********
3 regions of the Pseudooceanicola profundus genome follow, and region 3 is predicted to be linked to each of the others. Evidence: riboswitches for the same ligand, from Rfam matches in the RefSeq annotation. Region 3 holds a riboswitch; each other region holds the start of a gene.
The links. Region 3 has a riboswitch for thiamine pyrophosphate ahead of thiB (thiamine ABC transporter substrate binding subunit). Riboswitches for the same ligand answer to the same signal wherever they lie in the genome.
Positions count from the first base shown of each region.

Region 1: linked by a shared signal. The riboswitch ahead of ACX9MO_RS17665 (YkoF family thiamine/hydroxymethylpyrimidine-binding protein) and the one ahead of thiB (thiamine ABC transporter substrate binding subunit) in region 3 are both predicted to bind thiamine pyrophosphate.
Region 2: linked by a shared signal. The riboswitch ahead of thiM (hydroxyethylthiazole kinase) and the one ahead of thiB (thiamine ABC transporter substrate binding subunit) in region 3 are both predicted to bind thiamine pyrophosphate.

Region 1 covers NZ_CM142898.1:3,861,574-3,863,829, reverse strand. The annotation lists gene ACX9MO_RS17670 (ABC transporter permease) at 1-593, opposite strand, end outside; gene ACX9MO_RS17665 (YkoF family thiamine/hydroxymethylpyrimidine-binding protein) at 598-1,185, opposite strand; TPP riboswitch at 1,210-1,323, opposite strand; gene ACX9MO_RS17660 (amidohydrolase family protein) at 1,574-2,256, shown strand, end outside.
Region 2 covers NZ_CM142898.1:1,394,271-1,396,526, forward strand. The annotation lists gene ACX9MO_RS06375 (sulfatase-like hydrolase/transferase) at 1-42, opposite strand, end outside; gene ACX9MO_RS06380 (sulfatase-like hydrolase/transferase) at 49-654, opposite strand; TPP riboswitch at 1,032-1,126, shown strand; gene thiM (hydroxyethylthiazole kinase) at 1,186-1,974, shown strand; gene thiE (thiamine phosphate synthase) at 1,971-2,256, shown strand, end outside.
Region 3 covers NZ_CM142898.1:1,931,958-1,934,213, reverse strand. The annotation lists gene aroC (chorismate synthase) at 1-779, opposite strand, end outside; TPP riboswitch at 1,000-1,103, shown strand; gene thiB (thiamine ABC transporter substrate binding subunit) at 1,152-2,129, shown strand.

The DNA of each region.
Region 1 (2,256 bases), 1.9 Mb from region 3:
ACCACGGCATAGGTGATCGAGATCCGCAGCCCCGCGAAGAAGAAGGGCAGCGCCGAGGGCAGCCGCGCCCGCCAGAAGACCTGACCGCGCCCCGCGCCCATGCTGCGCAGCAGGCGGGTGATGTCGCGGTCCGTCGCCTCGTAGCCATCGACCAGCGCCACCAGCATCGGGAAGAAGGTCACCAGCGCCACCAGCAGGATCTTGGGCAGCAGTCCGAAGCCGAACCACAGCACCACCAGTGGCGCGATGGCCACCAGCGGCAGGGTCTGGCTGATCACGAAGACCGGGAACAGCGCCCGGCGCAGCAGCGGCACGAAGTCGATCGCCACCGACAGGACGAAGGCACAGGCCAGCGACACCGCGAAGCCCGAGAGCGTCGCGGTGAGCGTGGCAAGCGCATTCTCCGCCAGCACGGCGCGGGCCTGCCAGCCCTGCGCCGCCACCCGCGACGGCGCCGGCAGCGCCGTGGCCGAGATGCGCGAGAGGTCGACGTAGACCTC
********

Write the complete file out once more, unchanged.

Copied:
3 regions of the Pseudooceanicola profundus genome follow, and region 3 is predicted to be linked to each of the others. Evidence: riboswitches for the same ligand, from Rfam matches in the RefSeq annotation. Region 3 holds a riboswitch; each other region holds the start of a gene.
The links. Region 3 has a riboswitch for thiamine pyrophosphate ahead of thiB (thiamine ABC transporter substrate binding subunit). Riboswitches for the same ligand answer to the same signal wherever they lie in the genome.
Positions count from the first base shown of each region.

Region 1: linked by a shared signal. The riboswitch ahead of ACX9MO_RS17665 (YkoF family thiamine/hydroxymethylpyrimidine-binding protein) and the one ahead of thiB (thiamine ABC transporter substrate binding subunit) in region 3 are both predicted to bind thiamine pyrophosphate.
Region 2: linked by a shared signal. The riboswitch ahead of thiM (hydroxyethylthiazole kinase) and the one ahead of thiB (thiamine ABC transporter substrate binding subunit) in region 3 are both predicted to bind thiamine pyrophosphate.

Region 1 covers NZ_CM142898.1:3,861,574-3,863,829, reverse strand. The annotation lists gene ACX9MO_RS17670 (ABC transporter permease) at 1-593, opposite strand, end outside; gene ACX9MO_RS17665 (YkoF family thiamine/hydroxymethylpyrimidine-binding protein) at 598-1,185, opposite strand; TPP riboswitch at 1,210-1,323, opposite strand; gene ACX9MO_RS17660 (amidohydrolase family protein) at 1,574-2,256, shown strand, end outside.
Region 2 covers NZ_CM142898.1:1,394,271-1,396,526, forward strand. The annotation lists gene ACX9MO_RS06375 (sulfatase-like hydrolase/transferase) at 1-42, opposite strand, end outside; gene ACX9MO_RS06380 (sulfatase-like hydrolase/transferase) at 49-654, opposite strand; TPP riboswitch at 1,032-1,126, shown strand; gene thiM (hydroxyethylthiazole kinase) at 1,186-1,974, shown strand; gene thiE (thiamine phosphate synthase) at 1,971-2,256, shown strand, end outside.
Region 3 covers NZ_CM142898.1:1,931,958-1,934,213, reverse strand. The annotation lists gene aroC (chorismate synthase) at 1-779, opposite strand, end outside; TPP riboswitch at 1,000-1,103, shown strand; gene thiB (thiamine ABC transporter substrate binding subunit) at 1,152-2,129, shown strand.

The DNA of each region.
Region 1 (2,256 bases), 1.9 Mb from region 3:
ACCACGGCATAGGTGATCGAGATCCGCAGCCCCGCGAAGAAGAAGGGCAGCGCCGAGGGCAGCCGCGCCCGCCAGAAGACCTGACCGCGCCCCGCGCCCATGCTGCGCAGCAGGCGGGTGATGTCGCGGTCCGTCGCCTCGTAGCCATCGACCAGCGCCACCAGCATCGGGAAGAAGGTCACCAGCGCCACCAGCAGGATCTTGGGCAGCAGTCCGAAGCCGAACCACAGCACCACCAGTGGCGCGATGGCCACCAGCGGCAGGGTCTGGCTGATCACGAAGACCGGGAACAGCGCCCGGCGCAGCAGCGGCACGAAGTCGATCGCCACCGACAGGACGAAGGCACAGGCCAGCGACACCGCGAAGCCCGAGAGCGTCGCGGTGAGCGTGGCAAGCGCATTCTCCGCCAGCACGGCGCGGGCCTGCCAGCCCTGCGCCGCCACCCGCGACGGCGCCGGCAGCGCCGTGGCCGAGATGCGCGAGAGGTCGACGTAGACCTC